The Pareto Principle

You may have heard about this principle, also known as the 80-20 rule: 80% of the effects come from 20% of the causes.  In other words, 80% of your production comes from 20% of your activities.

In a world of so many distractions and additional job duties, this principle is more important than ever.  If you find yourself constantly overwhelmed and overworked, take some time to evaluate your current workload.  Ask yourself, "What is the 20% of my job duties that nets 80% of the positive outcomes?"  Once you have that answer, begin to focus more time in these areas. 

Also, ask yourself, "What are the 20% of my work issues that seem to take up 80% of my time?"  By asking yourself these questions, it will help you start the process of focusing on the tasks that are important, and removing the tasks that waste time and provide you no positive outcome. 

In many counseling settings (including schools, agencies, and private practice), there is a ton of time wasted in irrelevant activities.  Many of these are "required" as part of the job, but that doesn't mean you have to allow these activities to take up 80% of your time.

For example, if you are in private practice and receive income through billing insurance companies, ask yourself it if would be better to hire someone to do your billing so you can spend more time focusing on the thing that makes you money (seeing clients).  This principle can also help with minimizing the pointless paperwork encountered in most jobs.  Since you can't ignore the paperwork that is required as part of your job, create a system that allows you to complete it quickly and efficiently so you can get back to the things that actually add value.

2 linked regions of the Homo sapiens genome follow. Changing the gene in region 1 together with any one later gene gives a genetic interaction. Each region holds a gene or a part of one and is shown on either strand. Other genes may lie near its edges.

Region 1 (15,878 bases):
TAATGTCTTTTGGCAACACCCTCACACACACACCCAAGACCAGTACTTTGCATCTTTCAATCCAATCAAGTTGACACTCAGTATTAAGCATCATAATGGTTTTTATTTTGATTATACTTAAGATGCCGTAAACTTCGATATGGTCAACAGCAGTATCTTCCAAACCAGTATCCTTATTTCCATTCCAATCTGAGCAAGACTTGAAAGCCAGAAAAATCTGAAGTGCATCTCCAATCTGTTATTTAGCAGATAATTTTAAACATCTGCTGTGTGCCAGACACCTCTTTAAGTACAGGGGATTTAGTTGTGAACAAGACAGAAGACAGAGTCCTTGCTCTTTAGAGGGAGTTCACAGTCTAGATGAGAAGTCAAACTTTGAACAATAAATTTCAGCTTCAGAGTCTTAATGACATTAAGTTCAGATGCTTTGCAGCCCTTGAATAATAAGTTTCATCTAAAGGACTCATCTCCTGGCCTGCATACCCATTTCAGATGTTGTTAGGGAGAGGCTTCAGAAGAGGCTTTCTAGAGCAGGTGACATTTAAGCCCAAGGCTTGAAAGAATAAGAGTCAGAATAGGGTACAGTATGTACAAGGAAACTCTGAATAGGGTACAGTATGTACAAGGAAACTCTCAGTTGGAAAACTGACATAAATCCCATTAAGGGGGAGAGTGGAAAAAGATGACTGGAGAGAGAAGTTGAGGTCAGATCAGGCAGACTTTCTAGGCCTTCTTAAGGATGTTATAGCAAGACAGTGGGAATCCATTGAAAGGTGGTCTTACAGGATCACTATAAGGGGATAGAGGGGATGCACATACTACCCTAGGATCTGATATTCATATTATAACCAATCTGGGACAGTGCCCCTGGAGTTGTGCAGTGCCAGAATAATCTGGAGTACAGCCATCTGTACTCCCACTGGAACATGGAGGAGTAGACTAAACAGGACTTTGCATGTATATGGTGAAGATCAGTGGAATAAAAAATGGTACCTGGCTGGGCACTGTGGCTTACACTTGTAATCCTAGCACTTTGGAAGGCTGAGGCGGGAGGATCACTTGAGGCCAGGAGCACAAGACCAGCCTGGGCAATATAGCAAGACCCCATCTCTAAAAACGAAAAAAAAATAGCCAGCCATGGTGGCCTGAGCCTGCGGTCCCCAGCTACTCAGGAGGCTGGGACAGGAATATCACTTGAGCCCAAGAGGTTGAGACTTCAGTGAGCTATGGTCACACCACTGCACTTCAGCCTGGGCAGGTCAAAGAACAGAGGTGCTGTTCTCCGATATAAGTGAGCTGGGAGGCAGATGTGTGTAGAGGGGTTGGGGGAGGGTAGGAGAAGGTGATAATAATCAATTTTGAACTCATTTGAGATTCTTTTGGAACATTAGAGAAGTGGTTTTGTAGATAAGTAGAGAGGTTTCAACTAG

If you work for a company (and have a boss), document the time spent (or wasted) in the minutiae of your job.  After doing this for a few weeks, present your information to your boss.  Show them the proof that 80% of your day is being spent on 20% of your job requirements.  Have a plan to submit to your boss that would allow you to flip this equation so you can spend 80% of your time on the 20% that actually matters.  How could your boss argue with a plan that increases your productivity? 

If you work for yourself, here's a simple exercise to do.  Analyze the top 80% of your income.  Where is it coming from?  Pursue more work in this area.  Conversely, look at the lowest paying area of your job (bottom 20%) and get rid of it.  It's probably taking up 80% of your time and not worth it.  For an example in private practice, you may consider getting rid of your lowest paying insurance companies.  The cheaper reimbursement rates typically pays around $50-60 per session, but many times, the client doesn't even show up causing you to lose that money.  Also, it's been my experience that the extra phone calls, and "issues" come from the lowest paying clients.  Want to solve that problem and get rid of the stress?  Simple answer: no longer see those clients.  Let someone else deal with it.  You are now busy making more money and feeling less stress.